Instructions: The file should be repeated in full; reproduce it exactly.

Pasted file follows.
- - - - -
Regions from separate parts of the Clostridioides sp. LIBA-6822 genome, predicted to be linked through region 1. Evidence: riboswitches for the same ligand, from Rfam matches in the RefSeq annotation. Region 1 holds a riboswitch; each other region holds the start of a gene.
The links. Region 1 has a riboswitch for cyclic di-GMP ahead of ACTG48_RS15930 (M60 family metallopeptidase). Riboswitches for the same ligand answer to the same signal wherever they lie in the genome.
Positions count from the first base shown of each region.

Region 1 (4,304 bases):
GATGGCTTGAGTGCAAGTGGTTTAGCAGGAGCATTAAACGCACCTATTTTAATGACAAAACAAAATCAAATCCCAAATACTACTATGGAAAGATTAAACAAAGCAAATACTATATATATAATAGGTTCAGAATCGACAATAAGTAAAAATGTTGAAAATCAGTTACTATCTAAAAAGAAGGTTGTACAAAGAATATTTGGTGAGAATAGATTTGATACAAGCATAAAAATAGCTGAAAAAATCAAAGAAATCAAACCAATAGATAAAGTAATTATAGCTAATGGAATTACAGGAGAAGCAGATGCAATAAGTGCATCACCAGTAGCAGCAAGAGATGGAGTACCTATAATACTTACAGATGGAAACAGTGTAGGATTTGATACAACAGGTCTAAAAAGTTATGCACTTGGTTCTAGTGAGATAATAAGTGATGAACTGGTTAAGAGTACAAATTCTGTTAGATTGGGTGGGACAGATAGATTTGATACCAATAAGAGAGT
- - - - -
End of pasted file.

Regions from separate parts of the Clostridioides sp. LIBA-6822 genome, predicted to be linked through region 1. Evidence: riboswitches for the same ligand, from Rfam matches in the RefSeq annotation. Region 1 holds a riboswitch; each other region holds the start of a gene.
The links. Region 1 has a riboswitch for cyclic di-GMP ahead of ACTG48_RS15930 (M60 family metallopeptidase). Riboswitches for the same ligand answer to the same signal wherever they lie in the genome.
Positions count from the first base shown of each region.

Region 1 (4,304 bases):
GATGGCTTGAGTGCAAGTGGTTTAGCAGGAGCATTAAACGCACCTATTTTAATGACAAAACAAAATCAAATCCCAAATACTACTATGGAAAGATTAAACAAAGCAAATACTATATATATAATAGGTTCAGAATCGACAATAAGTAAAAATGTTGAAAATCAGTTACTATCTAAAAAGAAGGTTGTACAAAGAATATTTGGTGAGAATAGATTTGATACAAGCATAAAAATAGCTGAAAAAATCAAAGAAATCAAACCAATAGATAAAGTAATTATAGCTAATGGAATTACAGGAGAAGCAGATGCAATAAGTGCATCACCAGTAGCAGCAAGAGATGGAGTACCTATAATACTTACAGATGGAAACAGTGTAGGATTTGATACAACAGGTCTAAAAAGTTATGCACTTGGTTCTAGTGAGATAATAAGTGATGAACTGGTTAAGAGTACAAATTCTGTTAGATTGGGTGGGACAGATAGATTTGATACCAATAAGAGAGT